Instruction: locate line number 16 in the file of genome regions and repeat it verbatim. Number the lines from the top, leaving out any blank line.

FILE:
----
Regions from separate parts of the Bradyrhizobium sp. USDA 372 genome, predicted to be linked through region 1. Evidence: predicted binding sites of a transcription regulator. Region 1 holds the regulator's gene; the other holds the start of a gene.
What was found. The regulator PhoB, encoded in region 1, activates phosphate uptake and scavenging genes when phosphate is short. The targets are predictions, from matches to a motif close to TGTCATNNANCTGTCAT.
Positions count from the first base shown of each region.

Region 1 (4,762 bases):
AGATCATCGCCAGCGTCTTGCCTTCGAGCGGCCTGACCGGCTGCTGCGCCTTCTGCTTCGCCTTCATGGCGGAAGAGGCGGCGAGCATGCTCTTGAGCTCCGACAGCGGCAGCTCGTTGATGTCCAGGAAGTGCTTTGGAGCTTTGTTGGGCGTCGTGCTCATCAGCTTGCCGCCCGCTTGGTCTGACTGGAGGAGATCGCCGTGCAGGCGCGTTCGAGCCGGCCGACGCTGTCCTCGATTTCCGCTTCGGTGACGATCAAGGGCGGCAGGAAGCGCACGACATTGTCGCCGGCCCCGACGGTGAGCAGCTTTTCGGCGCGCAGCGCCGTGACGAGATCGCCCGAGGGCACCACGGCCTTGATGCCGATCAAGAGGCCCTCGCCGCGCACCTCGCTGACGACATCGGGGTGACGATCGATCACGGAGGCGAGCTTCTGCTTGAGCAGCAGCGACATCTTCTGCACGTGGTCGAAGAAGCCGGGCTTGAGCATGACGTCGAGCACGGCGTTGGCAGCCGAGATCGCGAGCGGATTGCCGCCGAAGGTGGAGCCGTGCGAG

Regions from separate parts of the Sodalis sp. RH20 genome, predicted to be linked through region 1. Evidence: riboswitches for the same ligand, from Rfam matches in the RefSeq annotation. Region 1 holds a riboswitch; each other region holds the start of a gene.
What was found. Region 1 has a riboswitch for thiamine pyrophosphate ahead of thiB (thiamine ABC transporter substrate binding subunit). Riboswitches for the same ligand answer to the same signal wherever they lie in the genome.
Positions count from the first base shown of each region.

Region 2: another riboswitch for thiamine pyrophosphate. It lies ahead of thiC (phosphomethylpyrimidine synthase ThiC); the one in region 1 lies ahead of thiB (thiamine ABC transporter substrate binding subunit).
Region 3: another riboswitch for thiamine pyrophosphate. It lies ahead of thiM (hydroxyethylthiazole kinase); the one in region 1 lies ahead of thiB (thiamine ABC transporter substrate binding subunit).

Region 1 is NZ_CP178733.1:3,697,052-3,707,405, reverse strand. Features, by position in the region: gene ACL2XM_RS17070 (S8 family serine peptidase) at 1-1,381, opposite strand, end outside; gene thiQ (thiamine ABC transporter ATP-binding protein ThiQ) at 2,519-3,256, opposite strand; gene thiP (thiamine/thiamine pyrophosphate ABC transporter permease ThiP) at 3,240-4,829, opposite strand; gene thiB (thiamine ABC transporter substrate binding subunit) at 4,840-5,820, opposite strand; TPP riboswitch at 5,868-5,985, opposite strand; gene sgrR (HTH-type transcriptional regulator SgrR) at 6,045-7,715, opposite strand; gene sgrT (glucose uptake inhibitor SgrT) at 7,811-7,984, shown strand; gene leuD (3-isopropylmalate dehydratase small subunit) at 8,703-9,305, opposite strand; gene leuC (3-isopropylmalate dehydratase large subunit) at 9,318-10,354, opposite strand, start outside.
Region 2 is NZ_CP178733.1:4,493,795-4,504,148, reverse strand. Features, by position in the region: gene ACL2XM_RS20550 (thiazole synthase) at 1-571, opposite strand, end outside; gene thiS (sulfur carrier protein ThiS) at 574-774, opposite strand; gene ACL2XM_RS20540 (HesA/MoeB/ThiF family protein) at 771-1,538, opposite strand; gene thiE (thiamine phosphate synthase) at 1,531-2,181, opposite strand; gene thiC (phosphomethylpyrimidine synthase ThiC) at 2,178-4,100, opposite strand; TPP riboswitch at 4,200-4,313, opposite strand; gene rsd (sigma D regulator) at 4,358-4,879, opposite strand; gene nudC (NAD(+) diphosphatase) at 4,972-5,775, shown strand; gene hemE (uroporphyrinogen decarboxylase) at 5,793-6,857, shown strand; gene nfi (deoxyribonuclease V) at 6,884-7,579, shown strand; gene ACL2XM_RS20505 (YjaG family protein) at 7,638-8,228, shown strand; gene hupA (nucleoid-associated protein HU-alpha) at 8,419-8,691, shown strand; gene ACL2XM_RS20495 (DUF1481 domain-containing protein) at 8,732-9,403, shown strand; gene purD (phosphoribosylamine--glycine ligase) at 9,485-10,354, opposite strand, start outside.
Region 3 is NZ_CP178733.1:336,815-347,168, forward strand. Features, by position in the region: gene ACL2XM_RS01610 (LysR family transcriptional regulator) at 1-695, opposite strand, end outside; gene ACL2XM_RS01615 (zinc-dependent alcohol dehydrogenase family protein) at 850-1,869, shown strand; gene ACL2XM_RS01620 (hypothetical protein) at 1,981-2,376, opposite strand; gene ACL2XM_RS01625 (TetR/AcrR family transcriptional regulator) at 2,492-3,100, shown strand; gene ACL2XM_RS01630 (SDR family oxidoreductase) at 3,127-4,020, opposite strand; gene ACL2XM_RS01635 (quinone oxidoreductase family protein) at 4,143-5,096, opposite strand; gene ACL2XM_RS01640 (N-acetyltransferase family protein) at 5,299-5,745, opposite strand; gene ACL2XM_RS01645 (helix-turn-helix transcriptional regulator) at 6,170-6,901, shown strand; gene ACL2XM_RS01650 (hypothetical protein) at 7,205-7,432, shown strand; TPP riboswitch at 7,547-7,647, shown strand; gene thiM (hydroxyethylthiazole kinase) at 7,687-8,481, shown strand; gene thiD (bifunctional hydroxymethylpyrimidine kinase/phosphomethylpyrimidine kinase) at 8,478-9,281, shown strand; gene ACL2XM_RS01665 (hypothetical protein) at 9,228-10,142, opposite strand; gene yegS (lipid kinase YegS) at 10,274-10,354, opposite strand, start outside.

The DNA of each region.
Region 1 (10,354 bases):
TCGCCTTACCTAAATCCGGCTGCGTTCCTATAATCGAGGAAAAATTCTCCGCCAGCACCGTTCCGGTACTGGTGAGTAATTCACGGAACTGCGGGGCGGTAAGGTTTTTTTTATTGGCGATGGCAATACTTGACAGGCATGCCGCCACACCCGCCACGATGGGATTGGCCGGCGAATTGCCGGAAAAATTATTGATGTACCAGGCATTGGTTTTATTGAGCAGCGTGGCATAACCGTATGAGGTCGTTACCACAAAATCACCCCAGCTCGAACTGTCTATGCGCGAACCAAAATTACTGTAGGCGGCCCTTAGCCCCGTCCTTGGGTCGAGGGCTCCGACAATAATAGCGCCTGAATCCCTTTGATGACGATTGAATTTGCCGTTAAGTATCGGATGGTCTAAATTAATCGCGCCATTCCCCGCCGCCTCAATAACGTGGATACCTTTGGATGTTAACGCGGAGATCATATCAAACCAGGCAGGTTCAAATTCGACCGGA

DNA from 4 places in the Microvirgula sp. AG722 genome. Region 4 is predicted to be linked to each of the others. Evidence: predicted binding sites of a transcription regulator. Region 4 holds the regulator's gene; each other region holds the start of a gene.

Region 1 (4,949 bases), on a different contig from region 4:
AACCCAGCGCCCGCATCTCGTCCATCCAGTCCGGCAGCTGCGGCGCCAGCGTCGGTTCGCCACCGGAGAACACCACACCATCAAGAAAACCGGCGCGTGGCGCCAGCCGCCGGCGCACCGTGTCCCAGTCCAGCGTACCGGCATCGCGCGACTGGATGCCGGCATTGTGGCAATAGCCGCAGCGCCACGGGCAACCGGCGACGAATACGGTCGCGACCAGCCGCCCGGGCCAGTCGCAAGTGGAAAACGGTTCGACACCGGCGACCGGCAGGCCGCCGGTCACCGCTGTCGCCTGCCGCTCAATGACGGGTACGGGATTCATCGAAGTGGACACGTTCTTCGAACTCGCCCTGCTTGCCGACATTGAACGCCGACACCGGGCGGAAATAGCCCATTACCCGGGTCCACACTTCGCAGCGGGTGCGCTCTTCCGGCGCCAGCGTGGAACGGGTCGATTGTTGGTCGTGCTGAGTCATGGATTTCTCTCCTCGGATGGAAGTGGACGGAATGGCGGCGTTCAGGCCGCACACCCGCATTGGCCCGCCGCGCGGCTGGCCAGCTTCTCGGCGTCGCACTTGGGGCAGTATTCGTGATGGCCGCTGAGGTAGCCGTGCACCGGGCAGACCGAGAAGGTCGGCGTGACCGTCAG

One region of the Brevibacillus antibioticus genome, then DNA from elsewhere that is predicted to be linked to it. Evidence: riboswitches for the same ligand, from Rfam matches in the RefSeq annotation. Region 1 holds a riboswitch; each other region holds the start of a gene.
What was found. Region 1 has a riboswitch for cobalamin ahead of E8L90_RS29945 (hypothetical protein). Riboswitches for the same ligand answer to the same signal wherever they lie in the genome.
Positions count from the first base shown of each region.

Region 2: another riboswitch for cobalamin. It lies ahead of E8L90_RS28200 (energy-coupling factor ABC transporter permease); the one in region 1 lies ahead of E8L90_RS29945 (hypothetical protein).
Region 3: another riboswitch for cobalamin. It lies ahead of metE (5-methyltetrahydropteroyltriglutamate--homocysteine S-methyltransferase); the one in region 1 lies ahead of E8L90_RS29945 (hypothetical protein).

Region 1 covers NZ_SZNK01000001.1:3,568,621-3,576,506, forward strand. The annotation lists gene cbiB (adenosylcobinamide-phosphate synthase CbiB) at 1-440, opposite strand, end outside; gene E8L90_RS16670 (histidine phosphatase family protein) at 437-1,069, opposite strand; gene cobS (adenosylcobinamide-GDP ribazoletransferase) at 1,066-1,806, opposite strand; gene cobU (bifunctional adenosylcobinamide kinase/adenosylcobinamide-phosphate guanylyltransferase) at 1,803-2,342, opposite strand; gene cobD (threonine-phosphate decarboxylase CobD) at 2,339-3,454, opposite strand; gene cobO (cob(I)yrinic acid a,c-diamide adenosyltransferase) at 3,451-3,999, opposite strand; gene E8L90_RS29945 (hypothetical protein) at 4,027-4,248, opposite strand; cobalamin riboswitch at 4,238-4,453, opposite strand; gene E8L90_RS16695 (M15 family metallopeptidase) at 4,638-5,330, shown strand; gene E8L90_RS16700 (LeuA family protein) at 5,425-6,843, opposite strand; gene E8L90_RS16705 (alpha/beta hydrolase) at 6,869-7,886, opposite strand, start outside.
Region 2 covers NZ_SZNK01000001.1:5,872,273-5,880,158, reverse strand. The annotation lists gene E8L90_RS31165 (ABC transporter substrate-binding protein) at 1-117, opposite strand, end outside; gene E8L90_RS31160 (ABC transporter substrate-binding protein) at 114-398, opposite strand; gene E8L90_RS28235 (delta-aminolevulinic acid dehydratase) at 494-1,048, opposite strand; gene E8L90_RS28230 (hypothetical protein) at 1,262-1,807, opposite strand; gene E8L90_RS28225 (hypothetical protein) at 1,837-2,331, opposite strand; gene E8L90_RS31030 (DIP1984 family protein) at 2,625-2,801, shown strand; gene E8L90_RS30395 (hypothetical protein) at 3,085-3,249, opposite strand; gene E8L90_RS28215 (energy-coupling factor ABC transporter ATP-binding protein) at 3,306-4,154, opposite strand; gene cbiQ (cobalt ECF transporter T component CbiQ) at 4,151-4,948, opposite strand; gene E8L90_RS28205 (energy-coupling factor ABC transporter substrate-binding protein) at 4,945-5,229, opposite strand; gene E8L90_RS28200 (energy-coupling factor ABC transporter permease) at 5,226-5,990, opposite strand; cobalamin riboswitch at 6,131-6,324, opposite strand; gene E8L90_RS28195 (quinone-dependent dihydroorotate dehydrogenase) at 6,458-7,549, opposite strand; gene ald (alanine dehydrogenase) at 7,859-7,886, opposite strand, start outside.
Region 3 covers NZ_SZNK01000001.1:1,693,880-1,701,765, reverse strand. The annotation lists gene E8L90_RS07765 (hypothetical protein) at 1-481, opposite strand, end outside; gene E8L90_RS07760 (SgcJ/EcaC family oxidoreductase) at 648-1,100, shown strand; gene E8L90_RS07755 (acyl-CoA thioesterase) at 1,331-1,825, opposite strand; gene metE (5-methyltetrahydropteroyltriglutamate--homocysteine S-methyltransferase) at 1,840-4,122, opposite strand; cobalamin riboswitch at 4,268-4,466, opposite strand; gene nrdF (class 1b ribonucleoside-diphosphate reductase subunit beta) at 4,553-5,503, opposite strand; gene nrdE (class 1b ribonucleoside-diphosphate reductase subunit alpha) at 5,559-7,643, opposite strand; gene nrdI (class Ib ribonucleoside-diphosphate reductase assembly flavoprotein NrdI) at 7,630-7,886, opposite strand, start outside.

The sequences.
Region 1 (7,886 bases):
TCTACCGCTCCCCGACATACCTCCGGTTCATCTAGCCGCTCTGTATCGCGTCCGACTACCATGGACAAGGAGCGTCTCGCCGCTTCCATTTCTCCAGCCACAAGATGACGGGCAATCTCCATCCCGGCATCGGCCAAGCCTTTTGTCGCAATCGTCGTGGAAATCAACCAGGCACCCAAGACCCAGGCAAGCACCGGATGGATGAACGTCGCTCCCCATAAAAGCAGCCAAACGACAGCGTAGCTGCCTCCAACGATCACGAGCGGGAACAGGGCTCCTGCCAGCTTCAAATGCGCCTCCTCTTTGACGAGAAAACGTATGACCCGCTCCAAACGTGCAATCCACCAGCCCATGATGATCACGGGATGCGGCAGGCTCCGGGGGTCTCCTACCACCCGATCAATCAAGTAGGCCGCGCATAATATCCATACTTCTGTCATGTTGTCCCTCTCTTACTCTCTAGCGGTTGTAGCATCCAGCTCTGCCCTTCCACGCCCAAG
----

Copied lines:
TCGCCTTACCTAAATCCGGCTGCGTTCCTATAATCGAGGAAAAATTCTCCGCCAGCACCGTTCCGGTACTGGTGAGTAATTCACGGAACTGCGGGGCGGTAAGGTTTTTTTTATTGGCGATGGCAATACTTGACAGGCATGCCGCCACACCCGCCACGATGGGATTGGCCGGCGAATTGCCGGAAAAATTATTGATGTACCAGGCATTGGTTTTATTGAGCAGCGTGGCATAACCGTATGAGGTCGTTACCACAAAATCACCCCAGCTCGAACTGTCTATGCGCGAACCAAAATTACTGTAGGCGGCCCTTAGCCCCGTCCTTGGGTCGAGGGCTCCGACAATAATAGCGCCTGAATCCCTTTGATGACGATTGAATTTGCCGTTAAGTATCGGATGGTCTAAATTAATCGCGCCATTCCCCGCCGCCTCAATAACGTGGATACCTTTGGATGTTAACGCGGAGATCATATCAAACCAGGCAGGTTCAAATTCGACCGGA